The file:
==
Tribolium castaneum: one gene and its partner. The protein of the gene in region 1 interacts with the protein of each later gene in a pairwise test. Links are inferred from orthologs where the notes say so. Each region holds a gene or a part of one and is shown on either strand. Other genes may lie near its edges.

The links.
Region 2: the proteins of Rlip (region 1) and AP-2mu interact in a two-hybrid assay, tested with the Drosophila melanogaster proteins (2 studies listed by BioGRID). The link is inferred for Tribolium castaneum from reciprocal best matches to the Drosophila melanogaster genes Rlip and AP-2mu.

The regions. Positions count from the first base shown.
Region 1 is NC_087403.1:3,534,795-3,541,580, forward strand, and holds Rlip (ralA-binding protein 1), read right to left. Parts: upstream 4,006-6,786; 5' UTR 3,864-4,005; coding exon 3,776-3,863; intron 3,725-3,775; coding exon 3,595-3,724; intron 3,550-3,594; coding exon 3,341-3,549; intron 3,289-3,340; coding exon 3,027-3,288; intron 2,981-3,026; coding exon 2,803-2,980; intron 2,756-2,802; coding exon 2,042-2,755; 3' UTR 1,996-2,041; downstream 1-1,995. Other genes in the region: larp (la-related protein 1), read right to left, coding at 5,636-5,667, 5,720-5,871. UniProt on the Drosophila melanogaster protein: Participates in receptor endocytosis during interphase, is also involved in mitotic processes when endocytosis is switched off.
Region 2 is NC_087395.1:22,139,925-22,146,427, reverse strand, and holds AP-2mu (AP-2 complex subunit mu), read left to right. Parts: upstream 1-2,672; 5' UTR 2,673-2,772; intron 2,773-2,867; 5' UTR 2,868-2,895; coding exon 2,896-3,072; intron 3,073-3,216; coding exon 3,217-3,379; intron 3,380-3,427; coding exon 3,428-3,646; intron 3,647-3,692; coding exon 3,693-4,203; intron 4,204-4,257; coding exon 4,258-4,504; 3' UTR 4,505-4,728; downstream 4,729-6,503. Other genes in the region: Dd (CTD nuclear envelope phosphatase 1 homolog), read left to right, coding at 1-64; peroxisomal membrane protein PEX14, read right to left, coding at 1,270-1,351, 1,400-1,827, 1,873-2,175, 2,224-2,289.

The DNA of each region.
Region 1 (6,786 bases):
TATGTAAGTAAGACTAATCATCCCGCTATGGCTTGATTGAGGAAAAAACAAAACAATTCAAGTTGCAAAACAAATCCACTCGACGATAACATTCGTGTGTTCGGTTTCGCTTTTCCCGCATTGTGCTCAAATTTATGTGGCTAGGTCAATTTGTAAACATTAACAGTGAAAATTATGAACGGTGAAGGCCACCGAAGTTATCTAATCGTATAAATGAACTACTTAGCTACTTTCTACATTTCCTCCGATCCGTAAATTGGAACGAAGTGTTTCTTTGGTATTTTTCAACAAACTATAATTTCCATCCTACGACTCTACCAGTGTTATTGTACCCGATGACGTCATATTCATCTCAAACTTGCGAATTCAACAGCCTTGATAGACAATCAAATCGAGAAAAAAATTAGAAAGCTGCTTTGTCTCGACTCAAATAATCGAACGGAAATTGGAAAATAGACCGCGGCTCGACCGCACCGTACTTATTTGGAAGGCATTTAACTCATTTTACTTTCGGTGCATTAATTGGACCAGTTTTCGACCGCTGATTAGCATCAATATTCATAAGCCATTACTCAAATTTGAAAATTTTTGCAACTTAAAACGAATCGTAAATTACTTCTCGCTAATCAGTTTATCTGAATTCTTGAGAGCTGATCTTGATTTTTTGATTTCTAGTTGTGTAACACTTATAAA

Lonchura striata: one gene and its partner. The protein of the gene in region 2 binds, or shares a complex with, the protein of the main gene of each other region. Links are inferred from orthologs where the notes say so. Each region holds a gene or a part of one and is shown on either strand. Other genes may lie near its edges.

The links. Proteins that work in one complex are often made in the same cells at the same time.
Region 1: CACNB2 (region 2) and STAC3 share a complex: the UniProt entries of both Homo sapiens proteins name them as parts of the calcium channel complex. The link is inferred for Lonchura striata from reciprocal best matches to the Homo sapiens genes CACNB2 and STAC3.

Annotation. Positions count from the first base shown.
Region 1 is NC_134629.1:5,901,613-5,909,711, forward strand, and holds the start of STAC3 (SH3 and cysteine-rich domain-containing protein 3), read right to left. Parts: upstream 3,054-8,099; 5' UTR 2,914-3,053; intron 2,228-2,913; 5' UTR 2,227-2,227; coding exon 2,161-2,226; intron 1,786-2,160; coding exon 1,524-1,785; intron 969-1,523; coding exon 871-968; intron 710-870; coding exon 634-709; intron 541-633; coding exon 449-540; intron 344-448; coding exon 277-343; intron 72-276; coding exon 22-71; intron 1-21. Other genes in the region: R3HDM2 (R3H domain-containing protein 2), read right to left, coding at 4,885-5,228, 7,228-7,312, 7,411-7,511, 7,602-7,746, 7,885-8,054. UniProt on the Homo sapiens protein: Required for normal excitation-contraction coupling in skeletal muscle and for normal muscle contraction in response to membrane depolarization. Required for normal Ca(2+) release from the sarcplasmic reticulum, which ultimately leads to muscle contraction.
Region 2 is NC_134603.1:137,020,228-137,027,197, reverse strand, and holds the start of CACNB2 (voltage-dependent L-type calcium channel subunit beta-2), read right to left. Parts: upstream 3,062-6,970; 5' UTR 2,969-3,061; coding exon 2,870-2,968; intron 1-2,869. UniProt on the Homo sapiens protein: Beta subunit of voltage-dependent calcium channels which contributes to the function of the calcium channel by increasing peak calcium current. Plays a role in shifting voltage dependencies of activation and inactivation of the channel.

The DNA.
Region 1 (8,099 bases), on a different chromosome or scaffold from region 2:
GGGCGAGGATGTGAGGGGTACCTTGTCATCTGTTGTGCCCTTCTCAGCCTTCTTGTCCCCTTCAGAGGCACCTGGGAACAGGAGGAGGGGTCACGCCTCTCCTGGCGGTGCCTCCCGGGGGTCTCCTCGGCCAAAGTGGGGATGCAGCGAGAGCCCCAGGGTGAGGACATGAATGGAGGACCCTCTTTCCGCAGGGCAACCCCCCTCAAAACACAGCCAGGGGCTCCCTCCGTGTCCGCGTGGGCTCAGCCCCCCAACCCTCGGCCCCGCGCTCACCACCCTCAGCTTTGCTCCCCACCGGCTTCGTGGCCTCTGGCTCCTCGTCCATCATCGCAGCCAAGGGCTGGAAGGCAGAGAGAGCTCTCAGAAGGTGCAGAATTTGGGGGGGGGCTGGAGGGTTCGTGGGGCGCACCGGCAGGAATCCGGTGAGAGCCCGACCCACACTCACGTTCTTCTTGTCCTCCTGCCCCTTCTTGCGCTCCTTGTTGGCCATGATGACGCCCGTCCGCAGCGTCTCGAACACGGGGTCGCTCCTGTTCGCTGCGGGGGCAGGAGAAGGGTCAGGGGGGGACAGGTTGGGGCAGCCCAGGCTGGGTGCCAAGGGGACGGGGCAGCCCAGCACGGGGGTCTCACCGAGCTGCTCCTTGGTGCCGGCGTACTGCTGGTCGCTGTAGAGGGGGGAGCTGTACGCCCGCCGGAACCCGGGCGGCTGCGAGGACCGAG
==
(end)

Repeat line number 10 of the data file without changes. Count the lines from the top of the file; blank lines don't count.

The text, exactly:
Lonchura striata: one gene and its partner. The protein of the gene in region 2 binds, or shares a complex with, the protein of the main gene of each other region. Links are inferred from orthologs where the notes say so. Each region holds a gene or a part of one and is shown on either strand. Other genes may lie near its edges.